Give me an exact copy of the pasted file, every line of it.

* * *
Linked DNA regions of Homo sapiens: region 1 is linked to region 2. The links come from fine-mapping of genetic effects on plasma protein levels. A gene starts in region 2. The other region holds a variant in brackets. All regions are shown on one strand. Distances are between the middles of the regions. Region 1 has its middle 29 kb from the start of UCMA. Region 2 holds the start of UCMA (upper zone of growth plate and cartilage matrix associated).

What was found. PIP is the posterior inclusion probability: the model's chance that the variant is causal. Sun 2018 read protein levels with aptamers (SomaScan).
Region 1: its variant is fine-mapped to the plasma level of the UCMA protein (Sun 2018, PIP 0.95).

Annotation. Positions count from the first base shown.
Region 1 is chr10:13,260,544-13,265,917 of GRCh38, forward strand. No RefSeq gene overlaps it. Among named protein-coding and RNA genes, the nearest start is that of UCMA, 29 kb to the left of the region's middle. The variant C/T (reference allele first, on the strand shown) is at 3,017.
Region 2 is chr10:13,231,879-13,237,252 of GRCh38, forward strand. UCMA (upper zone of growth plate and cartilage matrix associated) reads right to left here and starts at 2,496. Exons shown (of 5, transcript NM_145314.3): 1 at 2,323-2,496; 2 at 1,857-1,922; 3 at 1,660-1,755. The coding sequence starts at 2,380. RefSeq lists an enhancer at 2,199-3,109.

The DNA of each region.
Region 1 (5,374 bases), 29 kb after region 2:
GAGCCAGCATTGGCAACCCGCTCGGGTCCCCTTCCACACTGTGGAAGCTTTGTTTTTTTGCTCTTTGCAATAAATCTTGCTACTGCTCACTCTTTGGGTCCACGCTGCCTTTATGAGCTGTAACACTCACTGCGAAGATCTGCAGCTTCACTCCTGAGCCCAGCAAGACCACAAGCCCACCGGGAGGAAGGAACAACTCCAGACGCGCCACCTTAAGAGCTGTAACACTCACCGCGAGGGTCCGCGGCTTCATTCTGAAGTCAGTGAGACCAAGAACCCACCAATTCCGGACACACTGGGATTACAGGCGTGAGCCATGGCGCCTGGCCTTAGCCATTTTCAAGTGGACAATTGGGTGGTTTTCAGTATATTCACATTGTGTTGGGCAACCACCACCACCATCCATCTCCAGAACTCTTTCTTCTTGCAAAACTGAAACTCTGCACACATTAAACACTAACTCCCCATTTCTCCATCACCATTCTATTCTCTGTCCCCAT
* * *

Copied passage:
Linked DNA regions of Homo sapiens: region 1 is linked to region 2. The links come from fine-mapping of genetic effects on plasma protein levels. A gene starts in region 2. The other region holds a variant in brackets. All regions are shown on one strand. Distances are between the middles of the regions. Region 1 has its middle 29 kb from the start of UCMA. Region 2 holds the start of UCMA (upper zone of growth plate and cartilage matrix associated).

What was found. PIP is the posterior inclusion probability: the model's chance that the variant is causal. Sun 2018 read protein levels with aptamers (SomaScan).
Region 1: its variant is fine-mapped to the plasma level of the UCMA protein (Sun 2018, PIP 0.95).

Annotation. Positions count from the first base shown.
Region 1 is chr10:13,260,544-13,265,917 of GRCh38, forward strand. No RefSeq gene overlaps it. Among named protein-coding and RNA genes, the nearest start is that of UCMA, 29 kb to the left of the region's middle. The variant C/T (reference allele first, on the strand shown) is at 3,017.
Region 2 is chr10:13,231,879-13,237,252 of GRCh38, forward strand. UCMA (upper zone of growth plate and cartilage matrix associated) reads right to left here and starts at 2,496. Exons shown (of 5, transcript NM_145314.3): 1 at 2,323-2,496; 2 at 1,857-1,922; 3 at 1,660-1,755. The coding sequence starts at 2,380. RefSeq lists an enhancer at 2,199-3,109.

The DNA of each region.
Region 1 (5,374 bases), 29 kb after region 2:
GAGCCAGCATTGGCAACCCGCTCGGGTCCCCTTCCACACTGTGGAAGCTTTGTTTTTTTGCTCTTTGCAATAAATCTTGCTACTGCTCACTCTTTGGGTCCACGCTGCCTTTATGAGCTGTAACACTCACTGCGAAGATCTGCAGCTTCACTCCTGAGCCCAGCAAGACCACAAGCCCACCGGGAGGAAGGAACAACTCCAGACGCGCCACCTTAAGAGCTGTAACACTCACCGCGAGGGTCCGCGGCTTCATTCTGAAGTCAGTGAGACCAAGAACCCACCAATTCCGGACACACTGGGATTACAGGCGTGAGCCATGGCGCCTGGCCTTAGCCATTTTCAAGTGGACAATTGGGTGGTTTTCAGTATATTCACATTGTGTTGGGCAACCACCACCACCATCCATCTCCAGAACTCTTTCTTCTTGCAAAACTGAAACTCTGCACACATTAAACACTAACTCCCCATTTCTCCATCACCATTCTATTCTCTGTCCCCAT